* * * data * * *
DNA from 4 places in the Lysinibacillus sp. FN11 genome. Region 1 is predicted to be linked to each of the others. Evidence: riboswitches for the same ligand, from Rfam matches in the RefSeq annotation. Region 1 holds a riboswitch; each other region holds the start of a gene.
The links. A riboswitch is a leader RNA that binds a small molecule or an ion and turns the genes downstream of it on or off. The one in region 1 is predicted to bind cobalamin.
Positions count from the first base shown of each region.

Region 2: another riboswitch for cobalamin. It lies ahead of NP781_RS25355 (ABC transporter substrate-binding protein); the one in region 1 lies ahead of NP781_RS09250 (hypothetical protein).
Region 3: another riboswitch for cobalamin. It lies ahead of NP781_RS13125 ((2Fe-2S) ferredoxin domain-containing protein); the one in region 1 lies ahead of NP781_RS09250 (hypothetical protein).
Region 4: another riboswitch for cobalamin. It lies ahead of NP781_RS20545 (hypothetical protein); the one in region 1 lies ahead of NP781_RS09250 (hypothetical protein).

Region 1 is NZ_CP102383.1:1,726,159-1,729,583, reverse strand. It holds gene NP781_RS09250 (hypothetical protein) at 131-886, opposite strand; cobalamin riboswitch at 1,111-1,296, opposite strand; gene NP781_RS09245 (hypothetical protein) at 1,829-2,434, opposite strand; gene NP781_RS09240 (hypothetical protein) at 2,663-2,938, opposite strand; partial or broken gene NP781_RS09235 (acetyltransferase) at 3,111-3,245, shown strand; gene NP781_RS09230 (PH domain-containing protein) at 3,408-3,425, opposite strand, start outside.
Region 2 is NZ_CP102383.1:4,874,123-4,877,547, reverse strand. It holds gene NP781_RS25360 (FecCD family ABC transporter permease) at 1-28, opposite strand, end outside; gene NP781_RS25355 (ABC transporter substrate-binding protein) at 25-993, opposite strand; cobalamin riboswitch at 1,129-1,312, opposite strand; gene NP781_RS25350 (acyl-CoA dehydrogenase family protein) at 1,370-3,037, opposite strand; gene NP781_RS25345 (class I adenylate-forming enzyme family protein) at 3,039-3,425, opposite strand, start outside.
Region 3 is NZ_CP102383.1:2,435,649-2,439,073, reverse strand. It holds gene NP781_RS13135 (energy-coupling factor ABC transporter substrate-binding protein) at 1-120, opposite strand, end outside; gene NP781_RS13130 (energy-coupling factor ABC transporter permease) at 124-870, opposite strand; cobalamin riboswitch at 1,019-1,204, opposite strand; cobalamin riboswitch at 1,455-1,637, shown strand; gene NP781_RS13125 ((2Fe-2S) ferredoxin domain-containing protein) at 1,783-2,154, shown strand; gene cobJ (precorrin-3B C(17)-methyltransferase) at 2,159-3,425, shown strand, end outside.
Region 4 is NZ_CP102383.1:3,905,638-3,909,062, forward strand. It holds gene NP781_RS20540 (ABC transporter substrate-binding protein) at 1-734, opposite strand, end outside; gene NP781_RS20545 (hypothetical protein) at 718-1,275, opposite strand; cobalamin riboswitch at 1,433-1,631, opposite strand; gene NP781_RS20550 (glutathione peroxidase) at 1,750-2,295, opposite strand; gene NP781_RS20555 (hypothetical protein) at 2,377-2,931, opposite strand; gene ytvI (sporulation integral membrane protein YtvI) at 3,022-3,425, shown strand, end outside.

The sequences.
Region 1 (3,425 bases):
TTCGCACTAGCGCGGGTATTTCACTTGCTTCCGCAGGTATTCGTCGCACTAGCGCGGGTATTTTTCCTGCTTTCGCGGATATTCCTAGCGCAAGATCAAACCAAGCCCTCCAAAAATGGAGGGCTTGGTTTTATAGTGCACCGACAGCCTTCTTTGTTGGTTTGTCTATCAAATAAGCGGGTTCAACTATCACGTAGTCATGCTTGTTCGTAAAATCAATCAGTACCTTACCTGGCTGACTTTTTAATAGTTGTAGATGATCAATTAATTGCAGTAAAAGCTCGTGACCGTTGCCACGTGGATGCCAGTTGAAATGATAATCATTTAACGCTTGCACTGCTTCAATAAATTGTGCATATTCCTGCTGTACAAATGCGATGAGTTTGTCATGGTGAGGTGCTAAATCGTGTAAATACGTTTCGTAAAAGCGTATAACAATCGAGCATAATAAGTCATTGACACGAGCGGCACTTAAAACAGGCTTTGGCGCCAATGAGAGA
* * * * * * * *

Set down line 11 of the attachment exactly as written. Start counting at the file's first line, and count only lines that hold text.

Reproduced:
The sequences.